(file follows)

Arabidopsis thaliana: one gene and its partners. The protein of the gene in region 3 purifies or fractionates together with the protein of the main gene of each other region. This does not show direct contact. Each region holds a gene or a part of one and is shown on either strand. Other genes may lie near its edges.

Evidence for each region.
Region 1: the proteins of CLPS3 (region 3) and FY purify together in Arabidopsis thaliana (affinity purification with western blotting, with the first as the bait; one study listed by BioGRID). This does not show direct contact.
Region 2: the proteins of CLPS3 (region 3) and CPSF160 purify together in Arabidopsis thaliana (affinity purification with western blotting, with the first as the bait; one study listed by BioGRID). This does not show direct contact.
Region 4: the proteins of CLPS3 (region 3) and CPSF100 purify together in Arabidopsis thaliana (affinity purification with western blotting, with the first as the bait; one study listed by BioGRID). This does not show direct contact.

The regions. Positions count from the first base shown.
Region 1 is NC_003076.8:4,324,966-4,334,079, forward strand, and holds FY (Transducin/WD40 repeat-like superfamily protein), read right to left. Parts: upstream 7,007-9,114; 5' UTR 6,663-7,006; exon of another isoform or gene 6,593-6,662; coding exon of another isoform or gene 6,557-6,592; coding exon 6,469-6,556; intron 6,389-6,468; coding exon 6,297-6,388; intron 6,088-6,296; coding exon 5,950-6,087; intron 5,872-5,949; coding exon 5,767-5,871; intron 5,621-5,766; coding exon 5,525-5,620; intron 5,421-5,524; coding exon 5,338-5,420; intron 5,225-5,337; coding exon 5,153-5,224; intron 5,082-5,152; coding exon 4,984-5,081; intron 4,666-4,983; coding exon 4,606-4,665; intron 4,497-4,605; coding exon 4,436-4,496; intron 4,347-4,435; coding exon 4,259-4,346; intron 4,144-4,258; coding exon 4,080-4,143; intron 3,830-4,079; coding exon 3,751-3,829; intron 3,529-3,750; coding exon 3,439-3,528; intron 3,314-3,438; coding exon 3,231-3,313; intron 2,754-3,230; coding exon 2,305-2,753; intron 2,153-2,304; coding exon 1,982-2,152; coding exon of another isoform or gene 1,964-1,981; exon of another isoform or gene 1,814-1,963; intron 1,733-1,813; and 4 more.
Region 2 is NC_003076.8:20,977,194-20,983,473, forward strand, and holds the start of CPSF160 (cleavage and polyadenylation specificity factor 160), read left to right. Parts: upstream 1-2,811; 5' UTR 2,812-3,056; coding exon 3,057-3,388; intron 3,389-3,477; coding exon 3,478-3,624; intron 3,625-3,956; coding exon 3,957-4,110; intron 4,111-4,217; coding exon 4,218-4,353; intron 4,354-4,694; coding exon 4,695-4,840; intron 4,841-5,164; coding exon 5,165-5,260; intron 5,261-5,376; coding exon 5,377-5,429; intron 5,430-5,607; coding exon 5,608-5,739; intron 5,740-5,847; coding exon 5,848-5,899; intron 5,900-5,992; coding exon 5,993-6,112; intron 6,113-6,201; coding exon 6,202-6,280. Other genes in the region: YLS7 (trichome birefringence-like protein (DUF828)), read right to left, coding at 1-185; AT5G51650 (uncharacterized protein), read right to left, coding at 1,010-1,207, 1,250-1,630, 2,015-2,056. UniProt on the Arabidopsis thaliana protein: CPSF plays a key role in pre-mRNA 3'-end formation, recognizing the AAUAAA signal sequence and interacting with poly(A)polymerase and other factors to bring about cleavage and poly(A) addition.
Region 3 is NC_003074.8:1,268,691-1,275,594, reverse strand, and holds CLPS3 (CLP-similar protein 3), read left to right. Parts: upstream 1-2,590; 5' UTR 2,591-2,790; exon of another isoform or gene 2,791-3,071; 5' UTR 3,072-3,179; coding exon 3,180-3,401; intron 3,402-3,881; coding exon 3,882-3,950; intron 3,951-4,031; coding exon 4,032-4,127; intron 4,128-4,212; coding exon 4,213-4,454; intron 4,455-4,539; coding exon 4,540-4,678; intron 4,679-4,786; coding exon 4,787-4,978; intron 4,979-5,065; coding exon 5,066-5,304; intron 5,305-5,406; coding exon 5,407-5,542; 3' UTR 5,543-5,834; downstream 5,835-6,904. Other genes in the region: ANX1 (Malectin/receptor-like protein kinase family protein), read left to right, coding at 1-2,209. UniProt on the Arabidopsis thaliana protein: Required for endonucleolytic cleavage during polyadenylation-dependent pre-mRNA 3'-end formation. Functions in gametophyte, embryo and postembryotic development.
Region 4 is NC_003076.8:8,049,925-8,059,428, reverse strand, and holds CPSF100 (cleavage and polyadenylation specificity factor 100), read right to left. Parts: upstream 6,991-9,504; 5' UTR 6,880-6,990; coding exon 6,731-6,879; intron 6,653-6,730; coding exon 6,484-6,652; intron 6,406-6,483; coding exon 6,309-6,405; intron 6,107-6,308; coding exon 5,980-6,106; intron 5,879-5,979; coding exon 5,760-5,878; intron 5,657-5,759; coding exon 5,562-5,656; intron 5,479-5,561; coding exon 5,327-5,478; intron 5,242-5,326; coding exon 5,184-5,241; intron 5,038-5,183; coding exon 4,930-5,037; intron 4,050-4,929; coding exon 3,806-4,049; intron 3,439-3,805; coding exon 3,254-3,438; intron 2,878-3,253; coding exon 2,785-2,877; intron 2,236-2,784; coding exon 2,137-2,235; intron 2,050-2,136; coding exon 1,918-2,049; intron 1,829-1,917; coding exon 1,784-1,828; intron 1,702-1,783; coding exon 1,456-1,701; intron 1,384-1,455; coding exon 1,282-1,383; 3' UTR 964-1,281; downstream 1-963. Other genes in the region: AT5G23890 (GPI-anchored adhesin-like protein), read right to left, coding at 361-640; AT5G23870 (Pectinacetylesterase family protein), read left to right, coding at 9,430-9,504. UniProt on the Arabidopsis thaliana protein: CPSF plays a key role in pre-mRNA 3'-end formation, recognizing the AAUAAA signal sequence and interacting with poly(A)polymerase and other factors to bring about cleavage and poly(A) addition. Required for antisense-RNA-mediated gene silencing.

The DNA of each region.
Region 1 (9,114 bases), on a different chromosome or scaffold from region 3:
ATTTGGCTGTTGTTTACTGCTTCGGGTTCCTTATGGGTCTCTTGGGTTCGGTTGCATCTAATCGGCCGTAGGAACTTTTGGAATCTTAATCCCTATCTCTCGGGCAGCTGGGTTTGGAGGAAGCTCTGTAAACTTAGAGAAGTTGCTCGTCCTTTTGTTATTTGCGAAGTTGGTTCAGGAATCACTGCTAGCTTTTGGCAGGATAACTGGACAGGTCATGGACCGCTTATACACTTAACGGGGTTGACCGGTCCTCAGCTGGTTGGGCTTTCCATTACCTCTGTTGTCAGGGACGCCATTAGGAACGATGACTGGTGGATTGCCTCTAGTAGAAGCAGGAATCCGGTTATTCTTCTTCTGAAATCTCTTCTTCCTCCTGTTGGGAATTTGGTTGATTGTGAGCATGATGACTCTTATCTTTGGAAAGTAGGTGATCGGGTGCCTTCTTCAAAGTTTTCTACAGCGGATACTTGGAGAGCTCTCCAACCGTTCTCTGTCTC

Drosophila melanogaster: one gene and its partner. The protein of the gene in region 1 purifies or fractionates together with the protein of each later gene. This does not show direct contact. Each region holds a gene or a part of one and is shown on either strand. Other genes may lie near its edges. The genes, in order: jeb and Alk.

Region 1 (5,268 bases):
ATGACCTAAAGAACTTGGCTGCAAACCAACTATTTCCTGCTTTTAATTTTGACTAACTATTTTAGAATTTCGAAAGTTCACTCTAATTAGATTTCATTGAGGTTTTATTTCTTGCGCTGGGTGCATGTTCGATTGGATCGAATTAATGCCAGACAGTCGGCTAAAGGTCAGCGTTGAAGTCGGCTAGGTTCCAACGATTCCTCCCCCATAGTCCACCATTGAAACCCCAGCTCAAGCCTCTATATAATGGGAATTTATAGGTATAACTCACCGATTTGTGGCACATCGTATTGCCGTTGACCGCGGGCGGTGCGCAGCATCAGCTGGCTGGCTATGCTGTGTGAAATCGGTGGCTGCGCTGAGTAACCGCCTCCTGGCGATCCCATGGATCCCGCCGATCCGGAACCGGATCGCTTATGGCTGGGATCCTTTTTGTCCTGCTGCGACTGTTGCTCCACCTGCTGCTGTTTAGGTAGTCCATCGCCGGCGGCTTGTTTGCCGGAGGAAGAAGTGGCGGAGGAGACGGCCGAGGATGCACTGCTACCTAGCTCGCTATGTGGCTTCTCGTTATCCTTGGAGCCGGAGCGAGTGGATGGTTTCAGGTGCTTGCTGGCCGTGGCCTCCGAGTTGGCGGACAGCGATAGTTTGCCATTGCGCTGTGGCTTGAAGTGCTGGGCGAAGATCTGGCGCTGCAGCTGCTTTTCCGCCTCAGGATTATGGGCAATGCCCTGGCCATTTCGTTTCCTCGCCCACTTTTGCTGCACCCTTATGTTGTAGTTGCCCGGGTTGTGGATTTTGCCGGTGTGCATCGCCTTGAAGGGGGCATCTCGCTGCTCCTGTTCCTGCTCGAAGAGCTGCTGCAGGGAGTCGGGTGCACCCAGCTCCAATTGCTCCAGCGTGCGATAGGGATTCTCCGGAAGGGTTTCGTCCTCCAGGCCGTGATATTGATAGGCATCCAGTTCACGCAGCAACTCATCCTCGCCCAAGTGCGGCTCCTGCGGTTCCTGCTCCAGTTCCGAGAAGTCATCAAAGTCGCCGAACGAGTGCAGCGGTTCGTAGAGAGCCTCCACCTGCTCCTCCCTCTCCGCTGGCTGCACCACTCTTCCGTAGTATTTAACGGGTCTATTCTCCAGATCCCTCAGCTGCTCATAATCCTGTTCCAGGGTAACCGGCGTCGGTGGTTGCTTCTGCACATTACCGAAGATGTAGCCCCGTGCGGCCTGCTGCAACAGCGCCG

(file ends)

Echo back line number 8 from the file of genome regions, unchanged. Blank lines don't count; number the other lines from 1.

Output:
Region 2 is NC_003076.8:20,977,194-20,983,473, forward strand, and holds the start of CPSF160 (cleavage and polyadenylation specificity factor 160), read left to right. Parts: upstream 1-2,811; 5' UTR 2,812-3,056; coding exon 3,057-3,388; intron 3,389-3,477; coding exon 3,478-3,624; intron 3,625-3,956; coding exon 3,957-4,110; intron 4,111-4,217; coding exon 4,218-4,353; intron 4,354-4,694; coding exon 4,695-4,840; intron 4,841-5,164; coding exon 5,165-5,260; intron 5,261-5,376; coding exon 5,377-5,429; intron 5,430-5,607; coding exon 5,608-5,739; intron 5,740-5,847; coding exon 5,848-5,899; intron 5,900-5,992; coding exon 5,993-6,112; intron 6,113-6,201; coding exon 6,202-6,280. Other genes in the region: YLS7 (trichome birefringence-like protein (DUF828)), read right to left, coding at 1-185; AT5G51650 (uncharacterized protein), read right to left, coding at 1,010-1,207, 1,250-1,630, 2,015-2,056. UniProt on the Arabidopsis thaliana protein: CPSF plays a key role in pre-mRNA 3'-end formation, recognizing the AAUAAA signal sequence and interacting with poly(A)polymerase and other factors to bring about cleavage and poly(A) addition.